30 January 2010

Jan: 30: Beati Caroli Regis et Martyris

This post follows on from my piece a couple of days ago about the status of Charlemagne. It was written before the comments on that post were put there by readers who guessed whither I was going.

I sometimes find myself belaboured simultaneously from two standpoints. Extreme Ultramontanes attack me for the liturgical observance of King Charles I, who has never been beatified or canonised by a Roman Pontiff. For extreme Cismontanes, my error is in not calling the gentleman "Saint". Oh dear! Can Fr H never please?

When was Beatification invented? In a funny sort of way, beatification came before canonisation. This is true philologically: any who indulge in Latin liturgy will be aware that by far the commonest word in liturgical Latin for a saint is beatus, whether in the Canon or the Collects. It is also true juridically; because the essence of the former is: the raising of a particular person to the Altars of a particular, local Church ... not of the Universal Church. And, except for certain 'Biblical' Saints, every 'saint' began with a local cultus. Only later did he or she, perhaps, become a popular saint throughout the whole Christian world; a process which might grow naturally out of pilgrimage or the translation of relics. It is the notion of a Universal Saint which was secondary and gradually developed. And the declaration that someone fell into that category was a natural function of a Universal Primate. You would not expect the Bishop of Lesbos to have the right to dictate to the Bishop of Liege who was to be honoured on the calendar of his Church. So whenever a local Church wished to enhance supranationally the status of one of its own great sons or daughters, it obtained a Bull of Canonisation from the Holy See. The first known example seems to be from 993; and the system was in full flood a couple of centuries later when, for example, Ss Edward the Confessor, Richard, and Thomas Becket were so honoured by Roman Pontiffs. These instincts contributed to a process of Roman centralisation. And, as I pointed out a couple of days ago, "Paschal III" canonised Charlemagne.

But local initiative did survive the Middle Ages. According to that great and erudite Pontiff, Benedict XIV, the last known local act of locally raising a man to the Altars of his local Church was a Beatification of Boniface of Lausanne by the Archbishop of Malines in 1603 (the privileges and prestige of the great local Western Primacies took a long time to fall into abeyance). And one of the first actions of Benedict XVI was to send beatifications back to the local Churches. The legal processes, of course, continue to take place under the authority of the Holy Roman Church, but the significance of the act as inherently local has been reinstated. ('Benedict' seems a papal name linked with erudition and a broad understanding that 'Tradition' means something wider than 'What we've done for the last two or three centuries'!)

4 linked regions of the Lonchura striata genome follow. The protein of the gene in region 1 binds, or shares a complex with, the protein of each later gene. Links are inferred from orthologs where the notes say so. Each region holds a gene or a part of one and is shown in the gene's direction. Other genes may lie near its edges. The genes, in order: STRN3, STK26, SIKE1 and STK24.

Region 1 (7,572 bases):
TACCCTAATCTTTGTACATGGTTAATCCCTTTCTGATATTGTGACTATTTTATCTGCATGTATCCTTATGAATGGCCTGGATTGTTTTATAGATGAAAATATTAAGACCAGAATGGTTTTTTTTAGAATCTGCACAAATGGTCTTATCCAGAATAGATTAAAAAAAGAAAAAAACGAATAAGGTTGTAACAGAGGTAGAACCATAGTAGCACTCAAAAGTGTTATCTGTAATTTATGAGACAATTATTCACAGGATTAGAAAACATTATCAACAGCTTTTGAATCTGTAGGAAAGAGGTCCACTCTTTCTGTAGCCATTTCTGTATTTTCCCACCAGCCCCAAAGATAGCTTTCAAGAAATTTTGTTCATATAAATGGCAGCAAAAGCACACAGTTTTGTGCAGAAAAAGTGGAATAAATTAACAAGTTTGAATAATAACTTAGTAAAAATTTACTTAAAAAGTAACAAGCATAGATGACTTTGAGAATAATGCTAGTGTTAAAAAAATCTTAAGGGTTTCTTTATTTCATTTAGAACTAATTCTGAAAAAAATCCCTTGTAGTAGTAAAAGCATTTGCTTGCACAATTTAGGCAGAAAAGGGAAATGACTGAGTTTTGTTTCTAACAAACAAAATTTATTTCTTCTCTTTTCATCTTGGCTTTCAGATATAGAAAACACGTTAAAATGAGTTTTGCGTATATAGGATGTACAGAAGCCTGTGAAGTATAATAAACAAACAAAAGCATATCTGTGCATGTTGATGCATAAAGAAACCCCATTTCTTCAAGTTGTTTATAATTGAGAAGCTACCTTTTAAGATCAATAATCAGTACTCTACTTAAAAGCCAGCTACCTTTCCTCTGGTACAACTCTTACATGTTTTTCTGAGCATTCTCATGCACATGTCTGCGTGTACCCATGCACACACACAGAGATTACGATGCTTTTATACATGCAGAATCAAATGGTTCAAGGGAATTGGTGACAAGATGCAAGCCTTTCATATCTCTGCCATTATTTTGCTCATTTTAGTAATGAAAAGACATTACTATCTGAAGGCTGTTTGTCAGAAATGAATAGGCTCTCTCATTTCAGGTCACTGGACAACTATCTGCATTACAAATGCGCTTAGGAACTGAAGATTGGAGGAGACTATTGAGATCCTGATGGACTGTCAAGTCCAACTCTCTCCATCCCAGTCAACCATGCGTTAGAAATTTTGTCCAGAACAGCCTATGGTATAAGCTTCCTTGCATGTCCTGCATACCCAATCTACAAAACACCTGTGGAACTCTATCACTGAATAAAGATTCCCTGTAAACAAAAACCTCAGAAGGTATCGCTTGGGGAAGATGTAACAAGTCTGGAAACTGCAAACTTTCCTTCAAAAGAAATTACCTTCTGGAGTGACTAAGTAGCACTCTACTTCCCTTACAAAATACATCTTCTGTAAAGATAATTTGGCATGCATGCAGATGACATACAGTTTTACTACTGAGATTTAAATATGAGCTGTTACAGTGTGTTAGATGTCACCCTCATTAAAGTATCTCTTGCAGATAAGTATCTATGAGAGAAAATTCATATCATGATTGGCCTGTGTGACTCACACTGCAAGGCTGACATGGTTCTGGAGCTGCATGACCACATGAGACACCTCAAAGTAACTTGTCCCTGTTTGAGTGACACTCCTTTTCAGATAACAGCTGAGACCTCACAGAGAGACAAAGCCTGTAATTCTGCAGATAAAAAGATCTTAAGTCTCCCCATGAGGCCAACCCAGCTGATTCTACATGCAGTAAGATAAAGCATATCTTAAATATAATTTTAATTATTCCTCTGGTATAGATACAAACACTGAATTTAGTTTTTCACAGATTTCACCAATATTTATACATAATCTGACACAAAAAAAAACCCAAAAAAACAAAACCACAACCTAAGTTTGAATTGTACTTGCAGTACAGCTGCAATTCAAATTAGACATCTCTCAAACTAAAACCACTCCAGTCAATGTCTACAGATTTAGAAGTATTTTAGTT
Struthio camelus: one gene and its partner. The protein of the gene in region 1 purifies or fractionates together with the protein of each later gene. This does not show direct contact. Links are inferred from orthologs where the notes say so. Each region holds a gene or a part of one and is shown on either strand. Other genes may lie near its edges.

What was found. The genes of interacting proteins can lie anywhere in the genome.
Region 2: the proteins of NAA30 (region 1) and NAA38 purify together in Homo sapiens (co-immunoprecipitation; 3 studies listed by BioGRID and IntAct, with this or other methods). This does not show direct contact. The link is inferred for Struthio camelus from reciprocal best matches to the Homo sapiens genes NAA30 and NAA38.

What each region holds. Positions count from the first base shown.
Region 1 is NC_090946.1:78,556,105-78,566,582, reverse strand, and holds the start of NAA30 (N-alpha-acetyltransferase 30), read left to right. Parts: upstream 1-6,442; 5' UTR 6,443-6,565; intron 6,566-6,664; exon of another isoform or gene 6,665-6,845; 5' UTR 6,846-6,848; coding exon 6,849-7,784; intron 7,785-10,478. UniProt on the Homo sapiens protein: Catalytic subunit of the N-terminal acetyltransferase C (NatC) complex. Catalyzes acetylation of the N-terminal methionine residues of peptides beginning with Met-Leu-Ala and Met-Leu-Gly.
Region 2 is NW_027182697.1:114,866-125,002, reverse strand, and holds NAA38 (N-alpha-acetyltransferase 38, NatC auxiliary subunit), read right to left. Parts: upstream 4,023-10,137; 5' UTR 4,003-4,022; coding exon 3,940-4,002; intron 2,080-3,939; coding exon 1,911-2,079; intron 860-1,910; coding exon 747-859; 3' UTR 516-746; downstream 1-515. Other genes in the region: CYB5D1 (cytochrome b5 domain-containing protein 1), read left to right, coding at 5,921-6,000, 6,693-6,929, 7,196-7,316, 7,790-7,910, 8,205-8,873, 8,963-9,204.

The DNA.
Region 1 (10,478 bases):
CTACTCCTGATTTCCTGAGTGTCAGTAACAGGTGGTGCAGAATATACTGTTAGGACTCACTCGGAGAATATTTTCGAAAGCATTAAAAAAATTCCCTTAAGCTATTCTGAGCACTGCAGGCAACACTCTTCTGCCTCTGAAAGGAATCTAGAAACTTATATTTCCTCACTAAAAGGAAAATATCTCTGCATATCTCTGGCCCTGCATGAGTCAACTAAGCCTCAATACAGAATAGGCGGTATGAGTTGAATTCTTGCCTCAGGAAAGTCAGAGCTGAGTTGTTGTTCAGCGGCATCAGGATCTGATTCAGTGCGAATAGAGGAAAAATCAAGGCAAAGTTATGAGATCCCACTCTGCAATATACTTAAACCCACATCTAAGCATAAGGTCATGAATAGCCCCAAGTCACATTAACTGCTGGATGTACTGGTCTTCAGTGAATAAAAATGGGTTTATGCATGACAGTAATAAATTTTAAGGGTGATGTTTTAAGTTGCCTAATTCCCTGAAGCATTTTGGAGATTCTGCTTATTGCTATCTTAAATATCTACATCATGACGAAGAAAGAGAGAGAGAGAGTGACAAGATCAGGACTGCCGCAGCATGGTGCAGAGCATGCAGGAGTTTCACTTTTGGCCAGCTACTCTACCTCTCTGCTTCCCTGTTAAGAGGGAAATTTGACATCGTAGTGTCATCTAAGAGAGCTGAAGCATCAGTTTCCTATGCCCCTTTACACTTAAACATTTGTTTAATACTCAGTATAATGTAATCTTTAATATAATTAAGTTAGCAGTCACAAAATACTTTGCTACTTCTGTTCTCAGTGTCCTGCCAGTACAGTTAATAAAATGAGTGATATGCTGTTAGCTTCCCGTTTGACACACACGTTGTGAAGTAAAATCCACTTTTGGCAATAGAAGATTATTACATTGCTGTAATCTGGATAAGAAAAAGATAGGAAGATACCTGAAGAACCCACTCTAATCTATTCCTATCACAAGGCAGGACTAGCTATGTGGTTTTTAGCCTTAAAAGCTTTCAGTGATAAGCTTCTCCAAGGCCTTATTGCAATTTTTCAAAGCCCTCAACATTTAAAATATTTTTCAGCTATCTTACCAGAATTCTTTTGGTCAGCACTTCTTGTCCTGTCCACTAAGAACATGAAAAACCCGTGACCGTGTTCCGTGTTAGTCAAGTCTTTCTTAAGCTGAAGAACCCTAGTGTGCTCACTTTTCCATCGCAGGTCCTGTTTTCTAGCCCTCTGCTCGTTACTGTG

And what actually happened at beatification was nothing like the razzamatazz (etymology??) of the modern event. What occurred was simply that Mass and Office were authorised for use, with a clear indication of limitations. Thus S Philip Neri was beatified in 1615 simply by the granting of permission for Mass and Office to be celebrated in the Oratorian Chiesa Nuova in Rome. Pope Paul V made it clear that the privilege exended to nowhere else at all, and reminded the Roman Oratorians to celebrate Philip in a comparatively low-key way.

Charles Stuart was executed in 1649. In 1662, in the Provinces of Canterbury and York, Mass and Office were encouraged by both Church and State, and were universally used. This is why I regard a cultus of Charles as lawful. It is completely in accordance with precedent.

But the two English provinces of the Latin Church never claimed any authority to insist that Charles Stuart be given a cultus in Poland or Peru. And indeed, in the forms of service that came into use, Charles is not, as far as I have noticed, ever called Saint; while the B-word is used quite generously.

Hence, Blessed Charles Stuart. Beate Carole Rex et Martyr, ora pro nobis.

17 comments:

Joshua said...

"You would not expect the Bishop of Lesbos to have the right to dictate to the Bishop of Liege..."

— so a Lesbian ought not presume to order about a Liegeman?

Priceless.

Sui Juris said...

Hear, hear, Fr H: a very clearly explained example of the proper relations between the particular and the universal in the Church.

Joshua said...

Ahem.

I wasn't aware that the Vicars Apostolic of England made any attempt to beatify Chas. I...

Joshua said...

It brings to mind certain Eastern groups professing much admiration of St Nestorius and St Theodore of Mopsuestia. Alas, the Universal Church has thought otherwise.

It helps to be in communion.

Joshua said...

No, I can find no Mass and Office for this person in the supplements to the Roman Missal and Breviary containing the proper feasts for England.

There are, however, a large number of Masses and Offices for certain other Englishmen and Welshmen who were Martyrs during the period from 1535 to 1679.

Perhaps the Catholic Church in England and Wales referred the question of the cultus of these persons to the Holy See for judgement?

I can find no reference to any such suggestion being forwarded by the relevant Vicars Apostolic in relation to the late king Charles I.